“Many in­vestors f ind com­fort in a strat­egy like this due to the psy­cho­log­i­cal dy­nam­ics caused by the tan­gi­ble link be­tween an iden­ti­fied ex­pense and the as­set price off­set­ting it. It also cre­ates dis­ci­pline in the sense of long-term in­vest­ing due to the un­der­ly­ing driv­ers of the two prices be­ing more closely linked.

“If you are in a po­si­tion to pur­chase a bas­ket of shares across the many sec­tors and in­dus­tries that di­rectly and in­di­rectly im­pact on the cost of liv­ing, this would pos­si­bly be a rea­son­able strat­egy be­cause you would end up with a very di­ver­si­fied port­fo­lio,” he adds.

Sonia du Ple ss i s , a ce r t i f i e d fi­nan­cial plan­ner at Bren­thurst Wealth man­age­ment, says buy­ing a stock to hedge against inf la­tion is a good con­cept only if the company is a good one. “One has to look at the share it­self. It needs to be able to add value and needs to be a good buy,” she ex­plains. She adds that in­vest­ing for a pe­riod of at least 10 to 15 years is im­per­a­tive in cre­at­ing a suc­cess­ful life­style hedge port­fo­lio.

The div­i­dend yield of most of the com­pa­nies listed be­low beat in­fla­tion over the past 10 years, but De Bruyn warns that the div­i­dends of th­ese com­pa­nies don’t al­ways cor­re­late per­fectly with the un­der­ly­ing in­fla­tion.

“Nev­er­the­less, I like the think­ing be­cause it forces in­vestors to fo­cus on the un­der­ly­ing cash f lows of the com­pa­nies, as op­posed to just the share prices, and con­sider the im­pact of in­fla­tion on their sav­ings.”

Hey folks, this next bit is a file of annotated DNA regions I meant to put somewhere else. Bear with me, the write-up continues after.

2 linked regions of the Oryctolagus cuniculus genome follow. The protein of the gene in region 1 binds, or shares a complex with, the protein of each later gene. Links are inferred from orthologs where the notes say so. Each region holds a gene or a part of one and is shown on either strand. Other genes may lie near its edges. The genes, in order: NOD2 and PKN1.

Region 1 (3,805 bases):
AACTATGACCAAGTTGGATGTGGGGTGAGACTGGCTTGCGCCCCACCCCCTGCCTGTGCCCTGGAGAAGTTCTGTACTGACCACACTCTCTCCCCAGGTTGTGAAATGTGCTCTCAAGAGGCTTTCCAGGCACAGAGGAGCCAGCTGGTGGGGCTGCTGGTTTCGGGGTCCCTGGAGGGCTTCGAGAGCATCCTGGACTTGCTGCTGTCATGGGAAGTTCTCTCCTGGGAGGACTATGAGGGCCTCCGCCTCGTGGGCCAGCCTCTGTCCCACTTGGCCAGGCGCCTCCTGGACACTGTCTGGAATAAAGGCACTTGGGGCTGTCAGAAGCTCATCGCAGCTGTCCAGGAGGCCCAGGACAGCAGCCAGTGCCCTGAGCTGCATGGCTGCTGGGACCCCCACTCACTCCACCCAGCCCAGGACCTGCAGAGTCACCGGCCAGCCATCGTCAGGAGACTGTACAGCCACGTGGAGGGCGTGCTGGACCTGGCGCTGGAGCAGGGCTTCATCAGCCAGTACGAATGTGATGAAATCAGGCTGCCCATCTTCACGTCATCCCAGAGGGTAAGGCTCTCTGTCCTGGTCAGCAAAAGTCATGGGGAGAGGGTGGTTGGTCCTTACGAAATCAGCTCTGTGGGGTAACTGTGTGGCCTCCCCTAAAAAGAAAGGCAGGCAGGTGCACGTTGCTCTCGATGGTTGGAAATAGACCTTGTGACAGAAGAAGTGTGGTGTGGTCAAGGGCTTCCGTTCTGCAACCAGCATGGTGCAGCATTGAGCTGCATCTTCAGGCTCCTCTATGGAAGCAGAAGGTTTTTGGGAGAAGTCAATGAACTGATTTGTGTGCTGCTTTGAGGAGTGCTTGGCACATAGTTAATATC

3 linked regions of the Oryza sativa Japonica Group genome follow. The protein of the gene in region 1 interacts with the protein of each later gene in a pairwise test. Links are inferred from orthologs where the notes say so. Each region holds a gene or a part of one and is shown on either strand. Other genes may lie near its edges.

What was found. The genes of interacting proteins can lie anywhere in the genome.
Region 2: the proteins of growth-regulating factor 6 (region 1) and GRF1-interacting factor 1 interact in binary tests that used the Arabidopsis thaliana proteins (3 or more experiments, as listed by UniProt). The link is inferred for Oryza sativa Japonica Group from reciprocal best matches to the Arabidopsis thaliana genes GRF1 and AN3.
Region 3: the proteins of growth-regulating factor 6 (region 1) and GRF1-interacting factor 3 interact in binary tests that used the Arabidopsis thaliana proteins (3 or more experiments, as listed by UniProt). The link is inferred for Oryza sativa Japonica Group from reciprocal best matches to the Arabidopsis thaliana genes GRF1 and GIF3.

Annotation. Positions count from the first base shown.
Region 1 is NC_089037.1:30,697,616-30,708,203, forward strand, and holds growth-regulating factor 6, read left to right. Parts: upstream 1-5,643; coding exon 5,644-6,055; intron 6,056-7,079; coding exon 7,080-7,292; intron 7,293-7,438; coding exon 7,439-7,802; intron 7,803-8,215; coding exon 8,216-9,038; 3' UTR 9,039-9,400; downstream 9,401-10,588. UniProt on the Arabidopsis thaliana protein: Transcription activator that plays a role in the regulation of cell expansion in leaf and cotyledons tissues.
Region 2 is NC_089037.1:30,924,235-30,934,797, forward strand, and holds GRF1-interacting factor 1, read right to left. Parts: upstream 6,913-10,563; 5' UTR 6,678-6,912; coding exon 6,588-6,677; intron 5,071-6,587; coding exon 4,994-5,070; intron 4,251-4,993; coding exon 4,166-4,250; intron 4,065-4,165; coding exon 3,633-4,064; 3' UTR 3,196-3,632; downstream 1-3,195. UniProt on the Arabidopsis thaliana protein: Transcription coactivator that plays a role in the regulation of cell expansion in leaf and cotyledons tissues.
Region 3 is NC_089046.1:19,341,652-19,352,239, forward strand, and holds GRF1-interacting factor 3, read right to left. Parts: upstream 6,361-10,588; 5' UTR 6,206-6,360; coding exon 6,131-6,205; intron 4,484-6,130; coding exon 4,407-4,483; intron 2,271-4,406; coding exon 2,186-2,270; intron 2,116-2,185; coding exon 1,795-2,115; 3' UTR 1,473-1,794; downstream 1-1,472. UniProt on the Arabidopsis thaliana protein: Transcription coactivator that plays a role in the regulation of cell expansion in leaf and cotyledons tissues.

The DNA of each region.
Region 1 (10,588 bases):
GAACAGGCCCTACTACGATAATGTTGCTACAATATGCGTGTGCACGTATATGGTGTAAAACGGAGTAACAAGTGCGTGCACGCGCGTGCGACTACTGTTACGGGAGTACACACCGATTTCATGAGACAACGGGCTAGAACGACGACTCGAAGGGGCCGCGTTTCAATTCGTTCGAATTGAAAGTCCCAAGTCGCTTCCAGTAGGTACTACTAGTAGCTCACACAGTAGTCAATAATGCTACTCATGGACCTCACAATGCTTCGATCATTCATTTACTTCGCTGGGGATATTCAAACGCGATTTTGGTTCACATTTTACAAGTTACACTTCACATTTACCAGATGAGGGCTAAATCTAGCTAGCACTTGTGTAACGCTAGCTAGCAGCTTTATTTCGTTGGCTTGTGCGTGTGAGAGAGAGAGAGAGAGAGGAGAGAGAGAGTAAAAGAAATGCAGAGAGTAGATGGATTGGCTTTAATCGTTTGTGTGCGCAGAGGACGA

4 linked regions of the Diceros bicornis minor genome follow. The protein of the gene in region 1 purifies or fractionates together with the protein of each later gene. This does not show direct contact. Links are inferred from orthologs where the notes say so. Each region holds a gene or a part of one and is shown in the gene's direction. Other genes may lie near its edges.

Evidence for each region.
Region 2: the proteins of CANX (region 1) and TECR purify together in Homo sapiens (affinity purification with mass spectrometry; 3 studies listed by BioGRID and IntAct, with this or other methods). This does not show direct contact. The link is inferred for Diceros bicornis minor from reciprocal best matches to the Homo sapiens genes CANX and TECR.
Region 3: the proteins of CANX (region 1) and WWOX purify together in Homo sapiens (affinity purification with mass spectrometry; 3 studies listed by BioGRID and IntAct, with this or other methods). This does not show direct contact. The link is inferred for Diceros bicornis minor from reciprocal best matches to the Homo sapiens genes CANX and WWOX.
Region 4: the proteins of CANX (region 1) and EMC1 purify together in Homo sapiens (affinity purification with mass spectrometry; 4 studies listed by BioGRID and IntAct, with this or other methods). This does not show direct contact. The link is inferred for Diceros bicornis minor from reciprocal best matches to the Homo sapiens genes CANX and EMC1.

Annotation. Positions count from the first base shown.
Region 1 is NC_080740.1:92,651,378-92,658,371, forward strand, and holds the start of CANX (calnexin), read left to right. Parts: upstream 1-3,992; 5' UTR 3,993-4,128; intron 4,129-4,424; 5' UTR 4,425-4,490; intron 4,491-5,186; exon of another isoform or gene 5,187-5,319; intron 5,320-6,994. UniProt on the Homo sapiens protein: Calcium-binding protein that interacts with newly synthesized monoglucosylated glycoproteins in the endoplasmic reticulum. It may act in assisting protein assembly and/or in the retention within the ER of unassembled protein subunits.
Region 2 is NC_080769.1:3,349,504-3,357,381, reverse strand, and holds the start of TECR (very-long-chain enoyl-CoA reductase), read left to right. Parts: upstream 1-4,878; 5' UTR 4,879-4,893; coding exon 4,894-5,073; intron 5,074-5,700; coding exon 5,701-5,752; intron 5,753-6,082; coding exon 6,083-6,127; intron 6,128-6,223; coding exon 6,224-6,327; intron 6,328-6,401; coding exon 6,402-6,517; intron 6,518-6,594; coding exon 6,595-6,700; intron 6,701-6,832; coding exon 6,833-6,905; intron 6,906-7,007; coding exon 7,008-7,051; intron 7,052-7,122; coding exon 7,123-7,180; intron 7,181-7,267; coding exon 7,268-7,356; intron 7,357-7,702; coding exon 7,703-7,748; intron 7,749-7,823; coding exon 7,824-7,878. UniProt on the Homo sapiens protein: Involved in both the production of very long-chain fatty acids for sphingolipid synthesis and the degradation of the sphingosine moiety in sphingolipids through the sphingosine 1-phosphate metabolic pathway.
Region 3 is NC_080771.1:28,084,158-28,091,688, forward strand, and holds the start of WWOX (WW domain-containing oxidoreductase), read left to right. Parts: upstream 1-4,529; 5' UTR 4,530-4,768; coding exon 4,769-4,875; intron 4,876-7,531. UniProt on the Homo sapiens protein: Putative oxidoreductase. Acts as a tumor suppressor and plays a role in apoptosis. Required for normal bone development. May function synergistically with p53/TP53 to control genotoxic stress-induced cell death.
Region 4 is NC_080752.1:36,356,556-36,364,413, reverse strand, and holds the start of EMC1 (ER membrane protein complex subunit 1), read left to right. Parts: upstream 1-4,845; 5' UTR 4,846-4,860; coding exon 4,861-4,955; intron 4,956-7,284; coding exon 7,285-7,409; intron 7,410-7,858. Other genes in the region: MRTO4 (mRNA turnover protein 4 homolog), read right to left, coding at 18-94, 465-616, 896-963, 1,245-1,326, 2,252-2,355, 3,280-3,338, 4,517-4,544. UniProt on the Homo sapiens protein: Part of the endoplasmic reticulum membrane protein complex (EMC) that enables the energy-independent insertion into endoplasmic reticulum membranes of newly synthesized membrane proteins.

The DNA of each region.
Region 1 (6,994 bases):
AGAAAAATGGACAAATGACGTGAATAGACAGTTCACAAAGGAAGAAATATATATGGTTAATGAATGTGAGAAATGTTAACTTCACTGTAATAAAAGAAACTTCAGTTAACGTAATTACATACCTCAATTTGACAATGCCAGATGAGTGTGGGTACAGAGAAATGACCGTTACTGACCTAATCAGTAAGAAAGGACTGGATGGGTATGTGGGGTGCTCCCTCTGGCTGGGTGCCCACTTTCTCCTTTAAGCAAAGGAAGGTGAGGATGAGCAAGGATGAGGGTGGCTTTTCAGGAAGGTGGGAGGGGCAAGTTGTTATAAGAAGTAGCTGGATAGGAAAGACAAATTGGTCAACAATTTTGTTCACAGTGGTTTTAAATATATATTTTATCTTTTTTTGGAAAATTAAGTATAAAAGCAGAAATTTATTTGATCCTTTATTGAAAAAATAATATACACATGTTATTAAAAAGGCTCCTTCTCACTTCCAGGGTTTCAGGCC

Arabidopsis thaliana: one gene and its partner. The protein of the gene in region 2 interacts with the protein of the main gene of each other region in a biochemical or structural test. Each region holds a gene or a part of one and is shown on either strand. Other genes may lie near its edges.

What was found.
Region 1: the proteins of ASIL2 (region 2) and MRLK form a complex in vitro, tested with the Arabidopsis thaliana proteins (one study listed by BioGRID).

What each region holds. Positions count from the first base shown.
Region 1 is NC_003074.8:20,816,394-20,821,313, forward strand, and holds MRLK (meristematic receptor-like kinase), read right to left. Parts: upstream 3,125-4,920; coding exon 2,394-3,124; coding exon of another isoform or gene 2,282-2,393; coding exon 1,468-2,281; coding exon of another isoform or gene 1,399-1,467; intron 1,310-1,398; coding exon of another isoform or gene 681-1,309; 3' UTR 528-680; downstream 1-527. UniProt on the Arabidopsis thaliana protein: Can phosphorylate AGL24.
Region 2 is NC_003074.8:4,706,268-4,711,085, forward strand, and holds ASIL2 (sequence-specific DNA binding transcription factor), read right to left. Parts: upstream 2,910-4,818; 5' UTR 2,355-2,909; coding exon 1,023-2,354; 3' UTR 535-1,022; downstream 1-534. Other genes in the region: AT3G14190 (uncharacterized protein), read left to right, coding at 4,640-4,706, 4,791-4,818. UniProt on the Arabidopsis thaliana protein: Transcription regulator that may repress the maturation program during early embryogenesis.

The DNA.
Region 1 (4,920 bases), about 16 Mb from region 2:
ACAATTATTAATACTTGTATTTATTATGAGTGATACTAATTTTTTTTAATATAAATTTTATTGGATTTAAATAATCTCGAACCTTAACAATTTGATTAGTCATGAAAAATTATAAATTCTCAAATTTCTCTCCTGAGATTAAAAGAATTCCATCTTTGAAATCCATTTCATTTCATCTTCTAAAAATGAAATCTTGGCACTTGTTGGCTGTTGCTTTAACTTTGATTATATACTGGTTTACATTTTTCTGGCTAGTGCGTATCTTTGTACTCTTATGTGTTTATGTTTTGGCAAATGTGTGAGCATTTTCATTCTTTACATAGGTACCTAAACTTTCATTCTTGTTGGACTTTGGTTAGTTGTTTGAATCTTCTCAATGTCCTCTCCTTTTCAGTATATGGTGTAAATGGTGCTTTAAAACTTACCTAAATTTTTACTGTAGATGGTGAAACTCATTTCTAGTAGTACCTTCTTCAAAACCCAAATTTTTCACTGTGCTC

If past be­hav­iour were a pre­dic­tor of

fu­ture be­hav­iour, putting to­gether a life­style hedge port­fo­lio based purely on the div­i­dend yield of th­ese com­pa­nies would be a no-brainer. Un­for­tu­nately − try as we may − no­body can pre­dict the mar­ket and many there­fore warn against this method of in­vest­ment.

Hewitt says that the chal­lenge lies in dif­fer­en­ti­at­ing be­tween mul­ti­ple com­pa­nies pro­vid­ing sim­i­lar ser­vices. He agrees with Du Plessis that a bet­ter strat­egy is to invest in a qual­ity company that is well-priced and hang­ing on to the in­vest­ment over a pe­riod to cap­i­talise on com­pound­ing. “In­vest­ing in qual­ity busi­nesses and giv­ing them time to grow is a far su­pe­rior strat­egy,” he says.

Funk finds the con­cept of a life­style hedge port­fo­lio too sim­plis­tic. Firstly, he says, inf la­tion pres­sures on com­pa­nies such as Sho­prite and Pick n Pay arise from pro­ducer in­fla­tion and is most of­ten the re­sult of the ris­ing cost of raw ma­te­ri­als. Be­cause re­tail­ers avoid pass­ing on th­ese in­creases to con­sumers im­me­di­ately for fear of los­ing cus­tomers, it could take over six months for the pro­ducer inf la­tion to re­flect in the spend­ing of con­sumers.

“The use of such stocks as a hedge strat­egy would re­quire the con­sumer to have a longer in­vest­ment time frame. Ul­ti­mately, it will re­sult in an im­per­fect hedge strat­egy as con­sumers will still have to fund the cost deficit for at least six months,” he says.